Gitzo carbon fibre tripods. Photo by: 'Lucasbosch'. Wikimedia Creative Commons.
Gitzo and Manfrotto are tripod brands that we have tested and which we have been using for years. These brands are also available in most stores. When choosing a tripod, make sure that you have the right model for your camera system, based on its height and weight. We suggest heading into a store to try your tripod before you buy it, so you can ensure that it is the right fit for you.
As a rule of thumb, the height of your tripod must not exceed eye level with the camera placed. This will not only ensure proper posture, but will also mean that it can be handled and manoeuvred easily. So keep this in mind when choosing a ball head to fit on top of your tripod.
As we will be working on uneven surfaces, it is important that your ball head be flexible and can be adjusted accordingly. Make sure that you choose the type that you are most comfortable operating. When selecting a ball head, consider one with an Arca-Swiss quick-release plate for added security, a secure ball lock so that even a heavy telephoto lens will stay in place, and which has sufficient load capacity for your camera and lens.
We recommend the Arca-Swiss Monoball Z1 SP with Quick Release, the Benro B3 Double Action Ball Head, Sirui K-20X Ball Head, and the Vanguard SBH 100 Ball Head. If you choose to use a different brand, then make sure that it suits your shooting style, as this can affect the time that you spend setting up a shot in-field.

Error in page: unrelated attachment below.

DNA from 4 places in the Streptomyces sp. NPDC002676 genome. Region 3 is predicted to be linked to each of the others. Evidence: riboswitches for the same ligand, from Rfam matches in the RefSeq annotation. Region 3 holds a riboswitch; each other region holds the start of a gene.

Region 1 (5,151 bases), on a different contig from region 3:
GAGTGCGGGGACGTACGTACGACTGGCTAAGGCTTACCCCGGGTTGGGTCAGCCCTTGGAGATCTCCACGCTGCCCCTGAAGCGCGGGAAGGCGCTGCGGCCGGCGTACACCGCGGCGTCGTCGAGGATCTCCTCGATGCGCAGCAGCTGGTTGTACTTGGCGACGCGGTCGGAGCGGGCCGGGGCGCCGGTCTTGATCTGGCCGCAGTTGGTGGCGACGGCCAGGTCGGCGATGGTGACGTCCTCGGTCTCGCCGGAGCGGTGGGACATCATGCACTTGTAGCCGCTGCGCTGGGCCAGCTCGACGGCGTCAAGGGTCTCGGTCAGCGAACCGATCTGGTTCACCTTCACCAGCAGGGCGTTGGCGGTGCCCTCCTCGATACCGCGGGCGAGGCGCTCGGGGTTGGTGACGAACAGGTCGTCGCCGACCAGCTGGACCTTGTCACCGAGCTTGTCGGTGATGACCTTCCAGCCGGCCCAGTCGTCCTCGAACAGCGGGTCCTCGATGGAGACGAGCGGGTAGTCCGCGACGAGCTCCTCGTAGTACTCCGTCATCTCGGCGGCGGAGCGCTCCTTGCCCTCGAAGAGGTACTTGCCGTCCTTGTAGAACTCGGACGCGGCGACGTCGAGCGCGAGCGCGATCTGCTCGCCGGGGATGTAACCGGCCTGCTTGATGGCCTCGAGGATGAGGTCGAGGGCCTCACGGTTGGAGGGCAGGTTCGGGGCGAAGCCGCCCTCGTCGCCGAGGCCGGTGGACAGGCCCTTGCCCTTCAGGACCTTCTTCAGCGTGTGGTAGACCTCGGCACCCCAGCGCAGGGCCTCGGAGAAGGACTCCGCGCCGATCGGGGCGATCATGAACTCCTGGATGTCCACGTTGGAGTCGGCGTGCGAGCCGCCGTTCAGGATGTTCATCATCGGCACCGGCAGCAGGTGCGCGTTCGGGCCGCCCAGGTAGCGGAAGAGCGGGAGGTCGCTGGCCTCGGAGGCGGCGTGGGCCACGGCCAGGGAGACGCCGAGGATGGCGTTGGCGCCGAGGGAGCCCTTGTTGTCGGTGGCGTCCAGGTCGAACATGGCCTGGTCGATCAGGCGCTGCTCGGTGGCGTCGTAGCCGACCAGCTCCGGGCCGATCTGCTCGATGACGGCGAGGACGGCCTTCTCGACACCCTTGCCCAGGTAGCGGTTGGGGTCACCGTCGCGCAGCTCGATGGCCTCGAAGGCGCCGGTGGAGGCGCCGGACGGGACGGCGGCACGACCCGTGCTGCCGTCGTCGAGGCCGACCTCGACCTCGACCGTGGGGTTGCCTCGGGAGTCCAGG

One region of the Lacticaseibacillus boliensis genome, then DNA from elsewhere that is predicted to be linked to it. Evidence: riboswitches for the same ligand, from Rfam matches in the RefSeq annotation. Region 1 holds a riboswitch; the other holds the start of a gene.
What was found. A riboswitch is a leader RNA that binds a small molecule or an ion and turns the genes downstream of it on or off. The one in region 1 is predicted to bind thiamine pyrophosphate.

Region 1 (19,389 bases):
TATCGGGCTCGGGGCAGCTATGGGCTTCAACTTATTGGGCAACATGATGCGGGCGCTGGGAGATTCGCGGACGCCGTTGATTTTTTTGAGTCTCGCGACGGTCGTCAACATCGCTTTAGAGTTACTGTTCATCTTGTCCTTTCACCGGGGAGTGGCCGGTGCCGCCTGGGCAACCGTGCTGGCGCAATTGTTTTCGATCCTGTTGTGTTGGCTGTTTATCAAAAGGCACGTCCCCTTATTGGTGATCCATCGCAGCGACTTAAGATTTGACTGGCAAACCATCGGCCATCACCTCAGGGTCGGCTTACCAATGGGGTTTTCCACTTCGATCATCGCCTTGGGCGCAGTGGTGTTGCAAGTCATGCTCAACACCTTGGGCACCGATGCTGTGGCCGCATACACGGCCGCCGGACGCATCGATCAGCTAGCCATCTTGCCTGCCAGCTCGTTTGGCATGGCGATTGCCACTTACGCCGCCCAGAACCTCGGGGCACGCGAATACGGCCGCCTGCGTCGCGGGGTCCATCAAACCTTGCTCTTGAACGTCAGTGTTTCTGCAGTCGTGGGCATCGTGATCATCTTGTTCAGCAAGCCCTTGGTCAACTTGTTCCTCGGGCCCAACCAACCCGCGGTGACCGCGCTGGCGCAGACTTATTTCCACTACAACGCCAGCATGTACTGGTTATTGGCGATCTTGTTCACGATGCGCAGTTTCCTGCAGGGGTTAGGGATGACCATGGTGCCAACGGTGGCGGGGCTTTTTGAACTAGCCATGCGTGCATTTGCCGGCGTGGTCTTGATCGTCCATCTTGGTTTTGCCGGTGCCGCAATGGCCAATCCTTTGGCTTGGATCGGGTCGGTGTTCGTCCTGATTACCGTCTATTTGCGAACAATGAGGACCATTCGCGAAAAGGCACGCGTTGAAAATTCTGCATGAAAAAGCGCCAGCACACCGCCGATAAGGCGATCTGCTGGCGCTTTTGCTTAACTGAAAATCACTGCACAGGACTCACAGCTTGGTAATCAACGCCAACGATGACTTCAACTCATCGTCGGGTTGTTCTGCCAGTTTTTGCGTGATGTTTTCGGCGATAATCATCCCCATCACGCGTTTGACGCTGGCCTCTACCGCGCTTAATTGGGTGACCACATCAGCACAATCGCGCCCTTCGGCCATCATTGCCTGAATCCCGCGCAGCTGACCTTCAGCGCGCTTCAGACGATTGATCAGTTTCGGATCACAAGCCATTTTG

Filters are a mainstay of landscape photography and offer more creative possibilities with your Digital SLR than any other camera accessories on the market. They are used not only by our photo guides, but by some of the most notable landscape photographers in the world.
Professional landscape photography filters. Photo by: NiSi Filters.
This is because they allow for different moods to be captured across an array of weather conditions and scenes. Although some filter effects may be recreated in post-production software, there are other things which simply cannot be reproduced during post-processing and which must be done at the time of shooting.
To make sure that you bring along the appropriate filters that will suit you best, it is necessary to understand the different types of commercially-available filters.